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Thailand bans Grand Theft Auto IV


hakka
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http://news.bbc.co.uk/newsbeat/hi/technology/newsid_7540000/7540623.stm

 

I find this so pathetic.  Do they honestly believe this game warps peoples minds in to commiting murder? it doesn't.  If the lad had the capacity and insanity level to kill, he was always going to anyway regardless of GTA IV existed or not.

 

The banning of the game won't prevent others from commiting murder, it just means they won't be able to use GTA IV as an excuse.

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I dreamt of doing drive by's last night, i blame gta.

 

dreams are fine, it's when you think about it in reality your nuts.

 

I've played company of heroes and COD4 and then had dreams of fighting in a war.  Infact, my COD4 dreams were so intense that I even try to do CTRL-ALT-DEL in my dreams to escape tough moments, or try to push an invisible escape key to re-load a save point.

 

Madness.

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The gaming culture here is insane, though. Kids skip school to go to internet cafes (who charge £1 for 3 hours), sit and play until midnight or so and then go home, wake up the next day and repeat the same schedule. They can even make money if they're good at these games (sell stuff online and all) and for many of the kids in deprived neighbourhoods, they're better off going for broke by becoming an awesome gamer rather than try to finish school and get a job. I remember when doing some community service (part-time basic English teaching) a couple of years ago, some of the kids didn't show up and I later found out that they were out meeting other 'gamers' and selling stuff instead of coming to class.

 

Anyway, there was a game out here about a couple of years ago - Ragnarok or something - which the kids were so addicted to that the govt had to implement a policy that anyone under 18 couldn't play past 10pm or before 8am. So of course, all the addicted kids stole their parents' id cards and registered online using those details. Crazy stuff. I remember seeing a tabloid article saying that the gaming companies had noticed that 'senior' citizens had started playing :lol:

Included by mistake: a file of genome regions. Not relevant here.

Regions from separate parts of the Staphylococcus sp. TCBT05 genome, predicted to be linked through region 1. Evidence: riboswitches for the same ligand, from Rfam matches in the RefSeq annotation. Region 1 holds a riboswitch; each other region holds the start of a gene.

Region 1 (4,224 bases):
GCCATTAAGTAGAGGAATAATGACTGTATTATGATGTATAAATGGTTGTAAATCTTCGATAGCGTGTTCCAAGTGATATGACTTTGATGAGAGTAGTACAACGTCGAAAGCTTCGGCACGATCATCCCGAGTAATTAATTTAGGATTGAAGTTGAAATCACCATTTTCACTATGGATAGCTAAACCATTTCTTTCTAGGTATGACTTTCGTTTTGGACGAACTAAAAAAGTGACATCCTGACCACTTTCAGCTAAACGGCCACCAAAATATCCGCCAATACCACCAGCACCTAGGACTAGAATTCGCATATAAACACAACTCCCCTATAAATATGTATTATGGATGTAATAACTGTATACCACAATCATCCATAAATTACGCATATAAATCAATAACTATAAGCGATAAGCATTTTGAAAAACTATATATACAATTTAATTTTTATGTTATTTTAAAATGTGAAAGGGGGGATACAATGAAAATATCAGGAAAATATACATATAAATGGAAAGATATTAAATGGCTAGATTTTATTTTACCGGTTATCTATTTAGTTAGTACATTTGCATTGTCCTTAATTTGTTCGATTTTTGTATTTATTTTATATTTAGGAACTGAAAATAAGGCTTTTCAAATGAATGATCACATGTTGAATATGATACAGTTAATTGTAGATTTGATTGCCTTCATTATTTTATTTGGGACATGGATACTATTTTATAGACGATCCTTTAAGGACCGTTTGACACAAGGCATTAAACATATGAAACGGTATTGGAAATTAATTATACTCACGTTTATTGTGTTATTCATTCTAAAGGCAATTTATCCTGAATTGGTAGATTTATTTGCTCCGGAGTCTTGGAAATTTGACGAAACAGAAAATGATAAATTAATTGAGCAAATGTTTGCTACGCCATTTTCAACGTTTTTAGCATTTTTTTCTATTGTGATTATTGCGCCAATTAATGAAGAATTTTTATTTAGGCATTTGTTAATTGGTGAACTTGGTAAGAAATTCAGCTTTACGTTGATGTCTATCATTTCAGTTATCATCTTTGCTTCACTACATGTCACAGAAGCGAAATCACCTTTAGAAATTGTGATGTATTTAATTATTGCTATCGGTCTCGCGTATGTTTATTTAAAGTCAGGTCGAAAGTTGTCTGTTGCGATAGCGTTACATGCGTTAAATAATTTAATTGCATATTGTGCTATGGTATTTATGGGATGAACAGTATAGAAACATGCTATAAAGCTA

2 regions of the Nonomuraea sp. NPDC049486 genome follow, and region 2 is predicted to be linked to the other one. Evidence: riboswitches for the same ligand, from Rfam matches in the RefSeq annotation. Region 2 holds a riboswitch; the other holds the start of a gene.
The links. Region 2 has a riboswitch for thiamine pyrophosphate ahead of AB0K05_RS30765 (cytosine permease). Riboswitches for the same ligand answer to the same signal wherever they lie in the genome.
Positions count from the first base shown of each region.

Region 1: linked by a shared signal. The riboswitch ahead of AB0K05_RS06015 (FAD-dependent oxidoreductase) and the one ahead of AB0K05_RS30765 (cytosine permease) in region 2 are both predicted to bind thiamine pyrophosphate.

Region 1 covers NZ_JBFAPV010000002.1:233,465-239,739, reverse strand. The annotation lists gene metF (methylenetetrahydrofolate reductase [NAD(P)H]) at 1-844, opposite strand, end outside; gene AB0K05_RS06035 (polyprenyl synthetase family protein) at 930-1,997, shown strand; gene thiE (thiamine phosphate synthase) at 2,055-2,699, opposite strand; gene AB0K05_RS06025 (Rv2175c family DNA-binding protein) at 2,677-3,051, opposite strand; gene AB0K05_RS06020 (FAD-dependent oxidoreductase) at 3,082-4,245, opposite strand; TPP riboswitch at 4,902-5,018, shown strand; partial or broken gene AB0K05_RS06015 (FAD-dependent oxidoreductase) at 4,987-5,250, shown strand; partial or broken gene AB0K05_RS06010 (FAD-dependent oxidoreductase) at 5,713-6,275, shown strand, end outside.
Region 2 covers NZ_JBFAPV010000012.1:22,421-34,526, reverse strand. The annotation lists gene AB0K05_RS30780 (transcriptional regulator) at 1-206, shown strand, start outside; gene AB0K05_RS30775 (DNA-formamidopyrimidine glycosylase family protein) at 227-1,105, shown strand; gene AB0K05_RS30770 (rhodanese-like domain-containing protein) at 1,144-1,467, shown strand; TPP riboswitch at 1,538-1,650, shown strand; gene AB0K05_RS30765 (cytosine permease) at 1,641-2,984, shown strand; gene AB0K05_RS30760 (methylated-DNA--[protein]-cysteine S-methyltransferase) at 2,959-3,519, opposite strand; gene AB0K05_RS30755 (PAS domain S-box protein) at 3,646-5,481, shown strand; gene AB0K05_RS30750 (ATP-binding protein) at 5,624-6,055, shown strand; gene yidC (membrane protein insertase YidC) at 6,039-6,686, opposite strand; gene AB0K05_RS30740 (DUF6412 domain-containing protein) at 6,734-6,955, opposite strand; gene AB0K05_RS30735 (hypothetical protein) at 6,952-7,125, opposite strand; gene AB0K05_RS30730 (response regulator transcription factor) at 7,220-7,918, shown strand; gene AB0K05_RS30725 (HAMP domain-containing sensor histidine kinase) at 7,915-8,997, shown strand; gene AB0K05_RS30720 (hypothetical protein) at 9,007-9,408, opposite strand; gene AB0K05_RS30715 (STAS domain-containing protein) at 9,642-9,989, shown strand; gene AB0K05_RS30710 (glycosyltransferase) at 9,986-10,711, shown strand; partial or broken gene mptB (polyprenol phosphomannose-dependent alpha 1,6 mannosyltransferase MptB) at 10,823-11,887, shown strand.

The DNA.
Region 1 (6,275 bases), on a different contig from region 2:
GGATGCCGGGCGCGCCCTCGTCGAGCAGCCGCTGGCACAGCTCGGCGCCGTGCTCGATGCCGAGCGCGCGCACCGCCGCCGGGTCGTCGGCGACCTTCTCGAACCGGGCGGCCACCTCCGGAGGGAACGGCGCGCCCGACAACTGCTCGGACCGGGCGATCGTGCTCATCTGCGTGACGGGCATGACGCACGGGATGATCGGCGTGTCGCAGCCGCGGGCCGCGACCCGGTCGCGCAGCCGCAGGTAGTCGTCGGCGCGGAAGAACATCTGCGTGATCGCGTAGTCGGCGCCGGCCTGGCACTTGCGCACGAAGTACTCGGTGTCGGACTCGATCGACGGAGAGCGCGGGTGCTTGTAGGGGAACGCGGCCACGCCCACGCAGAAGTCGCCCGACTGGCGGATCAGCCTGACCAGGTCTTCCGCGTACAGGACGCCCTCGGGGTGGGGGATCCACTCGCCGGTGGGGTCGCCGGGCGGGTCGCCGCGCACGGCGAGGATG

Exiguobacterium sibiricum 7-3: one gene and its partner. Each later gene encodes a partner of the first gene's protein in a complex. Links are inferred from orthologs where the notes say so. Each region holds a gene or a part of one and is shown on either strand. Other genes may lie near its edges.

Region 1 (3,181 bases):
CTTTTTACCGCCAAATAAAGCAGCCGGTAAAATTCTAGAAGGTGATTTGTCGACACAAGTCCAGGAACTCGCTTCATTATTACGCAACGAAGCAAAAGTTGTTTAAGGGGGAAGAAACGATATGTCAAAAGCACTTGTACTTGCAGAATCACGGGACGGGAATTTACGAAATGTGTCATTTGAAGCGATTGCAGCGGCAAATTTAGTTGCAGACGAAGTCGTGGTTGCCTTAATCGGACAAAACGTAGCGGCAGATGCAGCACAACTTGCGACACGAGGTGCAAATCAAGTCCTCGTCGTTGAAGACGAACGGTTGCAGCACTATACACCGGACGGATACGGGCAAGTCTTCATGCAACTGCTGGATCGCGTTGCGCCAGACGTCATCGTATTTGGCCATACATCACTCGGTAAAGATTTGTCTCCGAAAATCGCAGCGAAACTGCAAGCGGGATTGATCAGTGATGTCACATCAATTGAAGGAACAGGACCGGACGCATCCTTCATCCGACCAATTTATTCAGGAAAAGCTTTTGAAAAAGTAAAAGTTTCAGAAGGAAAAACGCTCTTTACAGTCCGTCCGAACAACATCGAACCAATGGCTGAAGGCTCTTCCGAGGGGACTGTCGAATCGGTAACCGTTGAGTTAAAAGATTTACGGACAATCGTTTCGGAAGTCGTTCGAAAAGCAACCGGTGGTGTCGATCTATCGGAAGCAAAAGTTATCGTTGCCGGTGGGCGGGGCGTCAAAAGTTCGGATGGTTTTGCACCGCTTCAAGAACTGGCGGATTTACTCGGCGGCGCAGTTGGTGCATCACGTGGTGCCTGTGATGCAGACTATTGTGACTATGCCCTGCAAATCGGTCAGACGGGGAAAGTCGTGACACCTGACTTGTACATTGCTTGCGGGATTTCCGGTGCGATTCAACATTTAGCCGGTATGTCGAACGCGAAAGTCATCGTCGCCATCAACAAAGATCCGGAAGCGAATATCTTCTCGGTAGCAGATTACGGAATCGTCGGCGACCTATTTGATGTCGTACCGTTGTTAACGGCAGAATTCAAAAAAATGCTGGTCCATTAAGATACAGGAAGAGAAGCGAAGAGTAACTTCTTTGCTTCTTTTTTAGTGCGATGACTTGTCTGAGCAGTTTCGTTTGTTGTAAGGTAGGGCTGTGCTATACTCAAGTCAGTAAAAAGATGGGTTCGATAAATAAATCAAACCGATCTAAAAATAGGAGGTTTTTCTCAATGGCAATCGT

To more serious stuff, I think there's some literature on this subject and although it's not an absolute thing, you can't dismiss it that easily. Kids these days are naive and easily led. If you realise that, then it's not hard to fathom that they'll be influenced by an environment that they're in pretty much all day everyday.

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The gaming culture here is insane, though. Kids skip school to go to internet cafes (who charge £1 for 3 hours), sit and play until midnight or so and then go home, wake up the next day and repeat the same schedule. They can even make money if they're good at these games (sell stuff online and all) and for many of the kids in deprived neighbourhoods, they're better off going for broke by becoming an awesome gamer rather than try to finish school and get a job. I remember when doing some community service (part-time basic English teaching) a couple of years ago, some of the kids didn't show up and I later found out that they were out meeting other 'gamers' and selling stuff instead of coming to class.

 

Anyway, there was a game out here about a couple of years ago - Ragnarok or something - which the kids were so addicted to that the govt had to implement a policy that anyone under 18 couldn't play past 10pm or before 8am. So of course, all the addicted kids stole their parents' id cards and registered online using those details. Crazy stuff. I remember seeing a tabloid article saying that the gaming companies had noticed that 'senior' citizens had started playing :lol:

 

To more serious stuff, I think there's some literature on this subject and although it's not an absolute thing, you can't dismiss it that easily. Kids these days are naive and easily led. If you realise that, then it's not hard to fathom that they'll be influenced by an environment that they're in pretty much all day everyday.

 

The guy was 18 though, not a kid who is 11.  And this was murder, not missing school for a bit.

 

Don't disagree with what your saying, but don't think your context applies to the Thailand incident.

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